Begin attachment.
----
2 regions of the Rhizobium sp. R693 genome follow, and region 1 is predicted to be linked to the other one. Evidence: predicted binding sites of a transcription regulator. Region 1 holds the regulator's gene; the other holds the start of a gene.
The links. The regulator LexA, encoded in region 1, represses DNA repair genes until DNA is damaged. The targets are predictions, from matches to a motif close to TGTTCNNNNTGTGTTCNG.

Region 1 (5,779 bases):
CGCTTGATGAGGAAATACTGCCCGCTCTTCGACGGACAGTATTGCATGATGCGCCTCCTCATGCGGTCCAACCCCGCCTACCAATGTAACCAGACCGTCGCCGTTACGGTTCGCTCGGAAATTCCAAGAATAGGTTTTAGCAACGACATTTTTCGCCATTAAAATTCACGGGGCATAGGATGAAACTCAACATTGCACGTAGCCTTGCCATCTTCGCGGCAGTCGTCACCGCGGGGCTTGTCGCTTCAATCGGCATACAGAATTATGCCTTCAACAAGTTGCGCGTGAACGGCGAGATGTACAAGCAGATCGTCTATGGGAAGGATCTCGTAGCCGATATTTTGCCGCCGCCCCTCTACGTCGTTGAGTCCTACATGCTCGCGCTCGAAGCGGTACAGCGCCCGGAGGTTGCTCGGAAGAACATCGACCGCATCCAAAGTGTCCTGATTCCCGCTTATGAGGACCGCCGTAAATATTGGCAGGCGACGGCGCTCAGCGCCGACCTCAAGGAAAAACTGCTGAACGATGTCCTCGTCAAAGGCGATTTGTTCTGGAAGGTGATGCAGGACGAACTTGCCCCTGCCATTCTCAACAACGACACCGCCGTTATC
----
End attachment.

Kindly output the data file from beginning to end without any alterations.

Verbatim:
2 regions of the Rhizobium sp. R693 genome follow, and region 1 is predicted to be linked to the other one. Evidence: predicted binding sites of a transcription regulator. Region 1 holds the regulator's gene; the other holds the start of a gene.
The links. The regulator LexA, encoded in region 1, represses DNA repair genes until DNA is damaged. The targets are predictions, from matches to a motif close to TGTTCNNNNTGTGTTCNG.

Region 1 (5,779 bases):
CGCTTGATGAGGAAATACTGCCCGCTCTTCGACGGACAGTATTGCATGATGCGCCTCCTCATGCGGTCCAACCCCGCCTACCAATGTAACCAGACCGTCGCCGTTACGGTTCGCTCGGAAATTCCAAGAATAGGTTTTAGCAACGACATTTTTCGCCATTAAAATTCACGGGGCATAGGATGAAACTCAACATTGCACGTAGCCTTGCCATCTTCGCGGCAGTCGTCACCGCGGGGCTTGTCGCTTCAATCGGCATACAGAATTATGCCTTCAACAAGTTGCGCGTGAACGGCGAGATGTACAAGCAGATCGTCTATGGGAAGGATCTCGTAGCCGATATTTTGCCGCCGCCCCTCTACGTCGTTGAGTCCTACATGCTCGCGCTCGAAGCGGTACAGCGCCCGGAGGTTGCTCGGAAGAACATCGACCGCATCCAAAGTGTCCTGATTCCCGCTTATGAGGACCGCCGTAAATATTGGCAGGCGACGGCGCTCAGCGCCGACCTCAAGGAAAAACTGCTGAACGATGTCCTCGTCAAAGGCGATTTGTTCTGGAAGGTGATGCAGGACGAACTTGCCCCTGCCATTCTCAACAACGACACCGCCGTTATC